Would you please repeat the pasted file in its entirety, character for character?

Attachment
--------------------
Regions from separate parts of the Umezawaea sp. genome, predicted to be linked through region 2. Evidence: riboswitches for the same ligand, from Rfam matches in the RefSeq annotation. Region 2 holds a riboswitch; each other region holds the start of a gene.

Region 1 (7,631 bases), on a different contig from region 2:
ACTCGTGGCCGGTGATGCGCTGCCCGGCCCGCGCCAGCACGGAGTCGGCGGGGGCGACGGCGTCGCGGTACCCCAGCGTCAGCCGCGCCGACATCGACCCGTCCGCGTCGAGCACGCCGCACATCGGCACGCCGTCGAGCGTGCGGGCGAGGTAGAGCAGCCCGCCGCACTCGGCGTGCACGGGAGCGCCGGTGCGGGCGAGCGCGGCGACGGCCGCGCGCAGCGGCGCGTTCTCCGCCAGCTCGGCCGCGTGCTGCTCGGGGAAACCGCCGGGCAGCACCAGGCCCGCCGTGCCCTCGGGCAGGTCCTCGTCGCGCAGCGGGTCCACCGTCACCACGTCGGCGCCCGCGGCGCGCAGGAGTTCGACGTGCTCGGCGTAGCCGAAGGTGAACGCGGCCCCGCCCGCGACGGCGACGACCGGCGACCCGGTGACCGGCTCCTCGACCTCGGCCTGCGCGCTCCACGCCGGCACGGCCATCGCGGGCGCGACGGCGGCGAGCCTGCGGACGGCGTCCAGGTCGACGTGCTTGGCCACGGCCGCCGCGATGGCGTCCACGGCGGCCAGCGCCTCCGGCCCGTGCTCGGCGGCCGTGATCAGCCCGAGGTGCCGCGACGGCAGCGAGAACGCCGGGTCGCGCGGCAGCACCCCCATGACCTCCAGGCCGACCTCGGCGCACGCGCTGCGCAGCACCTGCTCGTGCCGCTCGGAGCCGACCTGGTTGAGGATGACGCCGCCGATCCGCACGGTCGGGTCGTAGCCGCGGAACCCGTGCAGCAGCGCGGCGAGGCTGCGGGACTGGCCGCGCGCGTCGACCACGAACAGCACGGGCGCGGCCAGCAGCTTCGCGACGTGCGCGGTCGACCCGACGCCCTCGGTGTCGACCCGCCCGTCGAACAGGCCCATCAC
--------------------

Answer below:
Regions from separate parts of the Umezawaea sp. genome, predicted to be linked through region 2. Evidence: riboswitches for the same ligand, from Rfam matches in the RefSeq annotation. Region 2 holds a riboswitch; each other region holds the start of a gene.

Region 1 (7,631 bases), on a different contig from region 2:
ACTCGTGGCCGGTGATGCGCTGCCCGGCCCGCGCCAGCACGGAGTCGGCGGGGGCGACGGCGTCGCGGTACCCCAGCGTCAGCCGCGCCGACATCGACCCGTCCGCGTCGAGCACGCCGCACATCGGCACGCCGTCGAGCGTGCGGGCGAGGTAGAGCAGCCCGCCGCACTCGGCGTGCACGGGAGCGCCGGTGCGGGCGAGCGCGGCGACGGCCGCGCGCAGCGGCGCGTTCTCCGCCAGCTCGGCCGCGTGCTGCTCGGGGAAACCGCCGGGCAGCACCAGGCCCGCCGTGCCCTCGGGCAGGTCCTCGTCGCGCAGCGGGTCCACCGTCACCACGTCGGCGCCCGCGGCGCGCAGGAGTTCGACGTGCTCGGCGTAGCCGAAGGTGAACGCGGCCCCGCCCGCGACGGCGACGACCGGCGACCCGGTGACCGGCTCCTCGACCTCGGCCTGCGCGCTCCACGCCGGCACGGCCATCGCGGGCGCGACGGCGGCGAGCCTGCGGACGGCGTCCAGGTCGACGTGCTTGGCCACGGCCGCCGCGATGGCGTCCACGGCGGCCAGCGCCTCCGGCCCGTGCTCGGCGGCCGTGATCAGCCCGAGGTGCCGCGACGGCAGCGAGAACGCCGGGTCGCGCGGCAGCACCCCCATGACCTCCAGGCCGACCTCGGCGCACGCGCTGCGCAGCACCTGCTCGTGCCGCTCGGAGCCGACCTGGTTGAGGATGACGCCGCCGATCCGCACGGTCGGGTCGTAGCCGCGGAACCCGTGCAGCAGCGCGGCGAGGCTGCGGGACTGGCCGCGCGCGTCGACCACGAACAGCACGGGCGCGGCCAGCAGCTTCGCGACGTGCGCGGTCGACCCGACGCCCTCGGTGTCGACCCGCCCGTCGAACAGGCCCATCAC